Some wet-suit divers lessen the pain of cold water shock by having a hot tub of water on the bank. They pour the hot water into their suits just before re-entering the water to help bring up their body temperature. Hot water systems that provide a steady flow of warm water into a wet-suit are even better — but we will address that topic below.

There are different types of wet-suits, some which are designed especially for cold water use. Cold water wet-suits are usually made of thicker rubber, have few or no zippers, and almost always have the hood directly attached to the wet-suit top. There is also the “shortie,” which is like a pullover wet-suit sleeveless T-shirt with or without a hood attached. A shortie can be worn underneath or over top of a regular wet-suit to create added warmth. In addition to the added thickness of rubber around your upper torso, a hooded-shortie prevents a lot of the cold water shock from running down your neck and back!

Important note: The more rubber you add for insulation from cold water, the more lead you must add to your weight belt(s) so you can remain firmly anchored to the bottom of the waterway when you are dredging. Also: The more rubber that is added around your upper body, arms and shoulders, the more constrained your arms and shoulders will be. Dredge work underwater is mostly stomach, arms and shoulder-work (movement). Therefore, adding more rubber increases the amount of effort required to get the work done. Effort in dredging is like money in your wallet. You only have so much. So it must be managed as efficiently as possible. Because, once you have used it up, your day is over.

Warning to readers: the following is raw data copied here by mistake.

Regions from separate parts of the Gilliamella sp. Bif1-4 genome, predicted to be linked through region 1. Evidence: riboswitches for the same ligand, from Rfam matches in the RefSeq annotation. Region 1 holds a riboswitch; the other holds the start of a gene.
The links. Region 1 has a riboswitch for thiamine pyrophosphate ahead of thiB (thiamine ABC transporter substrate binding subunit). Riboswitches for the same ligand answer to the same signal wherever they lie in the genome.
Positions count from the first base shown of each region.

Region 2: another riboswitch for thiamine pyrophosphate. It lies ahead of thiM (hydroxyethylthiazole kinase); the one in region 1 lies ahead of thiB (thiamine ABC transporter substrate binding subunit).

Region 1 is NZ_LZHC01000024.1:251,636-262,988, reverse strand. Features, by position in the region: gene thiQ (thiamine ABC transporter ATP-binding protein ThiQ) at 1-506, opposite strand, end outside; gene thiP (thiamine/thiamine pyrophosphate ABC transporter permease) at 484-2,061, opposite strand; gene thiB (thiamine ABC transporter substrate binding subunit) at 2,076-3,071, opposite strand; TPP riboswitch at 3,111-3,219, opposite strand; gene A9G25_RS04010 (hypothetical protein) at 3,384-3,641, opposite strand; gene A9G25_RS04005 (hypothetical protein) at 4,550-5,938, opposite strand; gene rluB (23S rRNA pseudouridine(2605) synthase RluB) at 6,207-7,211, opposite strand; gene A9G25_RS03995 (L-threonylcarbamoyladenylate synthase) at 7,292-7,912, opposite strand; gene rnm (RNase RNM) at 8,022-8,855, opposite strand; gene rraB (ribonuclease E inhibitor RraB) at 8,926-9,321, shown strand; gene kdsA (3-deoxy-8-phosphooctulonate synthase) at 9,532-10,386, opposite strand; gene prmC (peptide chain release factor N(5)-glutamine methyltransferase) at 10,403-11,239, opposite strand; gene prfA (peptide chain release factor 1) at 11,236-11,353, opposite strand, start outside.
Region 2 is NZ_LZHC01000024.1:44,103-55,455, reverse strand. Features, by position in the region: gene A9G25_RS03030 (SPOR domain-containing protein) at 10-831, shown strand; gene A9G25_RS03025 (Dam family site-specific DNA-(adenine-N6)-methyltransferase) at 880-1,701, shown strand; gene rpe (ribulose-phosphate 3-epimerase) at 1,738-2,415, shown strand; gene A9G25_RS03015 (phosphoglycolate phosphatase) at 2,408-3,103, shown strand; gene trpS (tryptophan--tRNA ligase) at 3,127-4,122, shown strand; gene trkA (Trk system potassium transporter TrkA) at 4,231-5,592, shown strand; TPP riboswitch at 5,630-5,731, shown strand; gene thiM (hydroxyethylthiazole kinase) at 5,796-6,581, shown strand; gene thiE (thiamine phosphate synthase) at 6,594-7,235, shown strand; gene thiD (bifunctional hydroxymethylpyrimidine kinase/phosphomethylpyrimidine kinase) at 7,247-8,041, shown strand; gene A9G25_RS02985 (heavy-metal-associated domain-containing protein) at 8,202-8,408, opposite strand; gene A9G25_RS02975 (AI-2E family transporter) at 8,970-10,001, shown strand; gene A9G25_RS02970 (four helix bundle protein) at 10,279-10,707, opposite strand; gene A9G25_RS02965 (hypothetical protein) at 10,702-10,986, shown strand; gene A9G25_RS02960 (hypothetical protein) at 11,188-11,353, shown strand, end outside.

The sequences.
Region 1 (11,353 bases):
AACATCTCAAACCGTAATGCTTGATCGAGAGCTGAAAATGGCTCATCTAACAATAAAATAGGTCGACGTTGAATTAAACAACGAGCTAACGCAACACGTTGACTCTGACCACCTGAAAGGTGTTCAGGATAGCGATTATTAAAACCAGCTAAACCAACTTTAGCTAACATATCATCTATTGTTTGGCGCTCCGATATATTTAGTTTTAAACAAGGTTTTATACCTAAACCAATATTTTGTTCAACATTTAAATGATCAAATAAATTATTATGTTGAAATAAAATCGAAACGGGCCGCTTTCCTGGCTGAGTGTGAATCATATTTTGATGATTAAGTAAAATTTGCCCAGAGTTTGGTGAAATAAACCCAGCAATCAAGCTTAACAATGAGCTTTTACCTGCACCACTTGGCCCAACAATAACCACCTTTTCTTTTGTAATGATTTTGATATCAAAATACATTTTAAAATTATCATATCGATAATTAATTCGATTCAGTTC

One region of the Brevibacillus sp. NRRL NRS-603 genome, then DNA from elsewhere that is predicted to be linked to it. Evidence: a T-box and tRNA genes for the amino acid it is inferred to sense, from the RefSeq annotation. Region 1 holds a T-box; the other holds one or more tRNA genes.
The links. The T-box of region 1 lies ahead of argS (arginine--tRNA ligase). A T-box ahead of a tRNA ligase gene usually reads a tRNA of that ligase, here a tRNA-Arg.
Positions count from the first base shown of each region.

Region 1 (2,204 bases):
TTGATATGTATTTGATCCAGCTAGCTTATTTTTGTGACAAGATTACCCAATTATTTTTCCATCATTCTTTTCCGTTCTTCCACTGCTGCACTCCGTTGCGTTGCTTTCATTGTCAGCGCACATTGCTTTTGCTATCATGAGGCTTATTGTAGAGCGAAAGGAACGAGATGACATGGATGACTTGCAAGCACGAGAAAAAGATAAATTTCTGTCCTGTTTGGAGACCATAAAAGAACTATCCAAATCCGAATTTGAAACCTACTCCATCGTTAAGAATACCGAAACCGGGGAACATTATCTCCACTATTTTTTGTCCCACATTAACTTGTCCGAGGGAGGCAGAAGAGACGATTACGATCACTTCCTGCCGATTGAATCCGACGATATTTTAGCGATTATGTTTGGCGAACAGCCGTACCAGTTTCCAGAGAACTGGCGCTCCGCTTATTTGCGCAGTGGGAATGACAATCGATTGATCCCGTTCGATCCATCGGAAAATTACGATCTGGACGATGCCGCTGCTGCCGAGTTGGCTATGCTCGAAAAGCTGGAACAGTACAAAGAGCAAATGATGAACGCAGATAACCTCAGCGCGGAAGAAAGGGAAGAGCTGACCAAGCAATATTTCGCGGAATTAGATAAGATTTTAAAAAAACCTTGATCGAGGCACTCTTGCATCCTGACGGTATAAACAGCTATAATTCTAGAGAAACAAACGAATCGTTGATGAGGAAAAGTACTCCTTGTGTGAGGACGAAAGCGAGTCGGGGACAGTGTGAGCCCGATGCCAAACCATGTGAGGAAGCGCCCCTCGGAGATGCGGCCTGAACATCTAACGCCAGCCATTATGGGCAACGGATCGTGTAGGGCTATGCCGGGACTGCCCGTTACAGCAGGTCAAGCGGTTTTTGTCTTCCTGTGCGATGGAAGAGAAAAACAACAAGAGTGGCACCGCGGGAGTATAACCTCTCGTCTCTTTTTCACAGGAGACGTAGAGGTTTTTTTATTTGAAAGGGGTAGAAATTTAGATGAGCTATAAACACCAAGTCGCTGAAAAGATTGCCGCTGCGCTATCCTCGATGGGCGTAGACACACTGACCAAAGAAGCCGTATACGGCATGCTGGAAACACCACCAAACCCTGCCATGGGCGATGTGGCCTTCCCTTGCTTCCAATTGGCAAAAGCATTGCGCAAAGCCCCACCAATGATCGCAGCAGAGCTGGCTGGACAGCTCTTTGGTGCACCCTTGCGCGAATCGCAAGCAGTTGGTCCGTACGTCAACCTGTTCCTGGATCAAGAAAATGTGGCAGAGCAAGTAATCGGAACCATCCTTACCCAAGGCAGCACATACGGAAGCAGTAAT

Dry-suits

For cold water dredging or diving, dry-suits are definitely a step above wet-suits (when there is not a hot-water system). A dry-suit is designed to keep all of the cold water out. Basically, there are two different types of dry-suits available on the market: Those that use the rubber or nylon shell as insulation, and those that require additional insulation to be worn inside the suit. Both types work well; it is a matter of individual preference as to which kind is best for you.

Dredging activity is very hard on any type of suit. There are many different models and makes of dry-suits available. Some are designed more for sport diving rather than dredging and hard work. Dry-suits generally are quite a bit more expensive than wet-suits. However, you cannot rightfully put a price on comfort and warmth when you are spending many hours underwater working for a living. If you are cold and uncomfortable, you will not get in as much dredging time; and you will not make as much gold (money). So, my advice is to spend the extra money on getting a quality dry-suit if you are going to buy one.

Dry-suits generally require more maintenance than wet-suits. Mainly, the seals at the extremities and the zipper must be properly maintained. Most dry-suits have zippers which should be coated with bees wax every several uses and sprayed with silicone each time the suit is used. The seals should be sprayed just before each use. This allows them to slip on more easily, and prevents unnecessary stretching. The zipper is the heart of a dry-suit and must be handled with care. You have to be careful not to get sand in it, and not to sit on it or rub it heavily while moving rocks around in the dredge hole. I always glue a rubber flap over my dry-suit zippers to further-protect them from dredging wear and tear. Most manufacturers stress having a second person zip it closed rather than doing it yourself. This is because it is difficult to pull the zipper straight when it is behind you, as many dry-suit zippers are. If you damage the zipper, the suit is no good until you get the zipper replaced.